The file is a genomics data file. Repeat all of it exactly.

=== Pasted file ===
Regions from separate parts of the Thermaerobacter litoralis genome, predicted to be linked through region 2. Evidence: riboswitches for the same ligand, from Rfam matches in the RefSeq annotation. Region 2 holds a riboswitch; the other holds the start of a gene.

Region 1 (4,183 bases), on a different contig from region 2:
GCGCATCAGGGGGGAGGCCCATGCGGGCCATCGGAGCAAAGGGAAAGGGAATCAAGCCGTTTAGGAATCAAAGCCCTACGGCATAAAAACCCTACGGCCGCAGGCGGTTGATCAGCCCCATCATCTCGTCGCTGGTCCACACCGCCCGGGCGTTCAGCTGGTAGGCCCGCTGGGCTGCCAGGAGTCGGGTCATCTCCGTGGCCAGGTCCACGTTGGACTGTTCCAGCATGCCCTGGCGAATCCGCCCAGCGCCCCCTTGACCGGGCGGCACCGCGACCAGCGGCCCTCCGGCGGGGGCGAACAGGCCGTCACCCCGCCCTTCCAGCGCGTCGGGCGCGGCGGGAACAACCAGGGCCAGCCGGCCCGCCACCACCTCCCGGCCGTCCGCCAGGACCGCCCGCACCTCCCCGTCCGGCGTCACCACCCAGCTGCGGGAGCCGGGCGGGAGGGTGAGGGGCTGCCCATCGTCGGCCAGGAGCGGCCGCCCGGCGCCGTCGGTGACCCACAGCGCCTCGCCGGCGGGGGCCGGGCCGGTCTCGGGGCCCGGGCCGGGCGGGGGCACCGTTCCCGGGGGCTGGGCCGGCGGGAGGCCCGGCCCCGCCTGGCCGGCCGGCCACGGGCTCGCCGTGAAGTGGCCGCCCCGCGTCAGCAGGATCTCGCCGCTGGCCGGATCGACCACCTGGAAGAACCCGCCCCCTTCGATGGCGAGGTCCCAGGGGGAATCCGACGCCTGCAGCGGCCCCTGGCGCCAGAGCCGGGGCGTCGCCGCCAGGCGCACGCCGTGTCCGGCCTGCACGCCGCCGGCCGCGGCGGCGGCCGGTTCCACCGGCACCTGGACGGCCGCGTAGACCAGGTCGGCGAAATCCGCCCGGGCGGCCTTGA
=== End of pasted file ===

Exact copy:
Regions from separate parts of the Thermaerobacter litoralis genome, predicted to be linked through region 2. Evidence: riboswitches for the same ligand, from Rfam matches in the RefSeq annotation. Region 2 holds a riboswitch; the other holds the start of a gene.

Region 1 (4,183 bases), on a different contig from region 2:
GCGCATCAGGGGGGAGGCCCATGCGGGCCATCGGAGCAAAGGGAAAGGGAATCAAGCCGTTTAGGAATCAAAGCCCTACGGCATAAAAACCCTACGGCCGCAGGCGGTTGATCAGCCCCATCATCTCGTCGCTGGTCCACACCGCCCGGGCGTTCAGCTGGTAGGCCCGCTGGGCTGCCAGGAGTCGGGTCATCTCCGTGGCCAGGTCCACGTTGGACTGTTCCAGCATGCCCTGGCGAATCCGCCCAGCGCCCCCTTGACCGGGCGGCACCGCGACCAGCGGCCCTCCGGCGGGGGCGAACAGGCCGTCACCCCGCCCTTCCAGCGCGTCGGGCGCGGCGGGAACAACCAGGGCCAGCCGGCCCGCCACCACCTCCCGGCCGTCCGCCAGGACCGCCCGCACCTCCCCGTCCGGCGTCACCACCCAGCTGCGGGAGCCGGGCGGGAGGGTGAGGGGCTGCCCATCGTCGGCCAGGAGCGGCCGCCCGGCGCCGTCGGTGACCCACAGCGCCTCGCCGGCGGGGGCCGGGCCGGTCTCGGGGCCCGGGCCGGGCGGGGGCACCGTTCCCGGGGGCTGGGCCGGCGGGAGGCCCGGCCCCGCCTGGCCGGCCGGCCACGGGCTCGCCGTGAAGTGGCCGCCCCGCGTCAGCAGGATCTCGCCGCTGGCCGGATCGACCACCTGGAAGAACCCGCCCCCTTCGATGGCGAGGTCCCAGGGGGAATCCGACGCCTGCAGCGGCCCCTGGCGCCAGAGCCGGGGCGTCGCCGCCAGGCGCACGCCGTGTCCGGCCTGCACGCCGCCGGCCGCGGCGGCGGCCGGTTCCACCGGCACCTGGACGGCCGCGTAGACCAGGTCGGCGAAATCCGCCCGGGCGGCCTTGA